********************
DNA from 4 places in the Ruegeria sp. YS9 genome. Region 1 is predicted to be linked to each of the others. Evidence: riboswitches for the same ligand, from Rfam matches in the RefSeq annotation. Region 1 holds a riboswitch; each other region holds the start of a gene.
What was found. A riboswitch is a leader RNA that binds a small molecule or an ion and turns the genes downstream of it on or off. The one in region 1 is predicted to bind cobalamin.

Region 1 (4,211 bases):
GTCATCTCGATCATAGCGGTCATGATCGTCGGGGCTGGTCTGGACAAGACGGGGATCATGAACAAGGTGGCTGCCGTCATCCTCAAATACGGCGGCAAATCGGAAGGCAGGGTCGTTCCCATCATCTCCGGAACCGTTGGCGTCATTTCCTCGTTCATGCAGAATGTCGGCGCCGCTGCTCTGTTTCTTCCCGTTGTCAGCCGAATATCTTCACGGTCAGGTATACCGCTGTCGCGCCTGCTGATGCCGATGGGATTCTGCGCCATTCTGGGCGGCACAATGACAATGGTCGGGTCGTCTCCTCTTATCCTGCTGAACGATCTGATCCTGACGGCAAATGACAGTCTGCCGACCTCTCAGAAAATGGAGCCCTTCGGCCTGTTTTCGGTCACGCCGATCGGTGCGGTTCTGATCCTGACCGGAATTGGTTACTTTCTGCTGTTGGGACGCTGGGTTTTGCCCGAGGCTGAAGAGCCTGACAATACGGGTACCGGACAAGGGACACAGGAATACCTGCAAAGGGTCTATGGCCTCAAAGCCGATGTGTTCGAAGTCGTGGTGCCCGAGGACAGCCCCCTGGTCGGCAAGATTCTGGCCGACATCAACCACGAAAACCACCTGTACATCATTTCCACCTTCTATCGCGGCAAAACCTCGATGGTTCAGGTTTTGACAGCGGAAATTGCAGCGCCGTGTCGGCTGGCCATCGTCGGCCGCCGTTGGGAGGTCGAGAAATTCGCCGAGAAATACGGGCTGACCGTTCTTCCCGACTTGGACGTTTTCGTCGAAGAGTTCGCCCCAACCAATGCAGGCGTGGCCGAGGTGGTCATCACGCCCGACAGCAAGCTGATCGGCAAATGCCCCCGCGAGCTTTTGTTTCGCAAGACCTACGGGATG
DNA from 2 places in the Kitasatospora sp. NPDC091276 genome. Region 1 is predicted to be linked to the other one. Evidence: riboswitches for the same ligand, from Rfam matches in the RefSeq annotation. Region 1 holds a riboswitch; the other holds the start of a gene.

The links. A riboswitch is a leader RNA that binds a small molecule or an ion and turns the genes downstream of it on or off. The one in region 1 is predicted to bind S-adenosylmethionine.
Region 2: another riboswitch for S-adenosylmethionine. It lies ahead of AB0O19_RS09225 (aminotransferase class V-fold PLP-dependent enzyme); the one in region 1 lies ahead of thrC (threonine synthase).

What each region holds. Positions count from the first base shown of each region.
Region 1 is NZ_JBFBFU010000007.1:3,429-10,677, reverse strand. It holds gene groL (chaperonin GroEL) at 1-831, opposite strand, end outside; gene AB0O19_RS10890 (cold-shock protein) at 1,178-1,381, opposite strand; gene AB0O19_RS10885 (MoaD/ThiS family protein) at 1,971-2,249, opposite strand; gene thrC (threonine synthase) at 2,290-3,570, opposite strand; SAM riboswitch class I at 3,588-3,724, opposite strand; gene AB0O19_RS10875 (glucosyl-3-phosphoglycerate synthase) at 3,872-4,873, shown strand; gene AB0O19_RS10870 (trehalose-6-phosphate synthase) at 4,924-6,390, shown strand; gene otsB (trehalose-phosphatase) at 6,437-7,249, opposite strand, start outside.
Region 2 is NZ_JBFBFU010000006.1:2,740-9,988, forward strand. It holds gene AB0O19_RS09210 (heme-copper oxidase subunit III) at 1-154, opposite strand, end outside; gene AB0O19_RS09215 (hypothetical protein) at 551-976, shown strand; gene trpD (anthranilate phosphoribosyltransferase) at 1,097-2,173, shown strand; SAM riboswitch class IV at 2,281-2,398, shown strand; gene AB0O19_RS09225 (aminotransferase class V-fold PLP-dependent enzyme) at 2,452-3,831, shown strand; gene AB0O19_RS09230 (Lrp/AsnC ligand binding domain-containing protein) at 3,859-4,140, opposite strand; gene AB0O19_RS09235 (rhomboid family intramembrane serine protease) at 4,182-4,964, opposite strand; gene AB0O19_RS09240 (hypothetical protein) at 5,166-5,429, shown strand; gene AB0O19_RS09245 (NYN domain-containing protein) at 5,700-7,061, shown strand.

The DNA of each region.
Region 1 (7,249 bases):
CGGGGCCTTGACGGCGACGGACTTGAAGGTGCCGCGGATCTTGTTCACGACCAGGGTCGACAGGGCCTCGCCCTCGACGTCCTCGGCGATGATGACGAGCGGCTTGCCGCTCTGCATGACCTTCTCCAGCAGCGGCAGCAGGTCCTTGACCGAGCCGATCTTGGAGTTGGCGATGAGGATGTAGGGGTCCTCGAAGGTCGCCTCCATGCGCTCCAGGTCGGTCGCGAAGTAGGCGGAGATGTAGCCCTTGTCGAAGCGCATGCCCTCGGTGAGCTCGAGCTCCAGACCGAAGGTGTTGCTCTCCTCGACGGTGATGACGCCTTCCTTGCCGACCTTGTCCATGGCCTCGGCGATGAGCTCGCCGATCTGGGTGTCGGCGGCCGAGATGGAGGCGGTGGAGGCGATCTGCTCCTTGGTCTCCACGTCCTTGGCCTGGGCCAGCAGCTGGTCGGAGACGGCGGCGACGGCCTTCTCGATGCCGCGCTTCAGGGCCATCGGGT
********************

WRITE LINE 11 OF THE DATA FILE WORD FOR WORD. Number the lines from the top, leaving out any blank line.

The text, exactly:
The DNA of each region.